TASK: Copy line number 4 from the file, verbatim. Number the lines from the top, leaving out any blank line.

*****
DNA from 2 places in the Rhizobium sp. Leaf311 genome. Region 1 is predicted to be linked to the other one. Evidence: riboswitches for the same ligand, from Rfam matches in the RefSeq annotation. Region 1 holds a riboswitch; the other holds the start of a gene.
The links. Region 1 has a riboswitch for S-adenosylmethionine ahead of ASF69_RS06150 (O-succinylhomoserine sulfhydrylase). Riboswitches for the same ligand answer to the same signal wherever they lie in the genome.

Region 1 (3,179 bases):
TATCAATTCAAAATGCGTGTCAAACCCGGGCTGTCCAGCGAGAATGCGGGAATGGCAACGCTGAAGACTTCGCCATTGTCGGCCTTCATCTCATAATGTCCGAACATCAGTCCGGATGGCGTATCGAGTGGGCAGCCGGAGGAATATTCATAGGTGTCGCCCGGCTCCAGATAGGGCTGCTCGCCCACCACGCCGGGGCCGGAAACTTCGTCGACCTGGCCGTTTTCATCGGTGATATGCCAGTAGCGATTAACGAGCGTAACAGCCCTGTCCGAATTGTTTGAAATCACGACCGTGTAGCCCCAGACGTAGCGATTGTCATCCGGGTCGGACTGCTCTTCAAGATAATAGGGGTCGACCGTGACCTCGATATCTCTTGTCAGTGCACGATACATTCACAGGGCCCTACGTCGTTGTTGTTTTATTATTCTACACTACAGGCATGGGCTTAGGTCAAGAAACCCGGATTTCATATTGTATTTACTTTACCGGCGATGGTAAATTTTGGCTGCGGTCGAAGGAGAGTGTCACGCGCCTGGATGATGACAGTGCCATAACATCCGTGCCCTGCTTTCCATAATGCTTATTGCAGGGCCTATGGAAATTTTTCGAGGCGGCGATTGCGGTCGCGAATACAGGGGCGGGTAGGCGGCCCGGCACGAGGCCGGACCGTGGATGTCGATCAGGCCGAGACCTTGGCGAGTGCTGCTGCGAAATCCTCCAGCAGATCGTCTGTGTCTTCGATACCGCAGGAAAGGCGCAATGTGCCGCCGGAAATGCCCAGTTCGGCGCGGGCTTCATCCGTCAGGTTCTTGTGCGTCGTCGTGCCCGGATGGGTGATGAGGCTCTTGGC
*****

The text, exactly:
TATCAATTCAAAATGCGTGTCAAACCCGGGCTGTCCAGCGAGAATGCGGGAATGGCAACGCTGAAGACTTCGCCATTGTCGGCCTTCATCTCATAATGTCCGAACATCAGTCCGGATGGCGTATCGAGTGGGCAGCCGGAGGAATATTCATAGGTGTCGCCCGGCTCCAGATAGGGCTGCTCGCCCACCACGCCGGGGCCGGAAACTTCGTCGACCTGGCCGTTTTCATCGGTGATATGCCAGTAGCGATTAACGAGCGTAACAGCCCTGTCCGAATTGTTTGAAATCACGACCGTGTAGCCCCAGACGTAGCGATTGTCATCCGGGTCGGACTGCTCTTCAAGATAATAGGGGTCGACCGTGACCTCGATATCTCTTGTCAGTGCACGATACATTCACAGGGCCCTACGTCGTTGTTGTTTTATTATTCTACACTACAGGCATGGGCTTAGGTCAAGAAACCCGGATTTCATATTGTATTTACTTTACCGGCGATGGTAAATTTTGGCTGCGGTCGAAGGAGAGTGTCACGCGCCTGGATGATGACAGTGCCATAACATCCGTGCCCTGCTTTCCATAATGCTTATTGCAGGGCCTATGGAAATTTTTCGAGGCGGCGATTGCGGTCGCGAATACAGGGGCGGGTAGGCGGCCCGGCACGAGGCCGGACCGTGGATGTCGATCAGGCCGAGACCTTGGCGAGTGCTGCTGCGAAATCCTCCAGCAGATCGTCTGTGTCTTCGATACCGCAGGAAAGGCGCAATGTGCCGCCGGAAATGCCCAGTTCGGCGCGGGCTTCATCCGTCAGGTTCTTGTGCGTCGTCGTGCCCGGATGGGTGATGAGGCTCTTGGC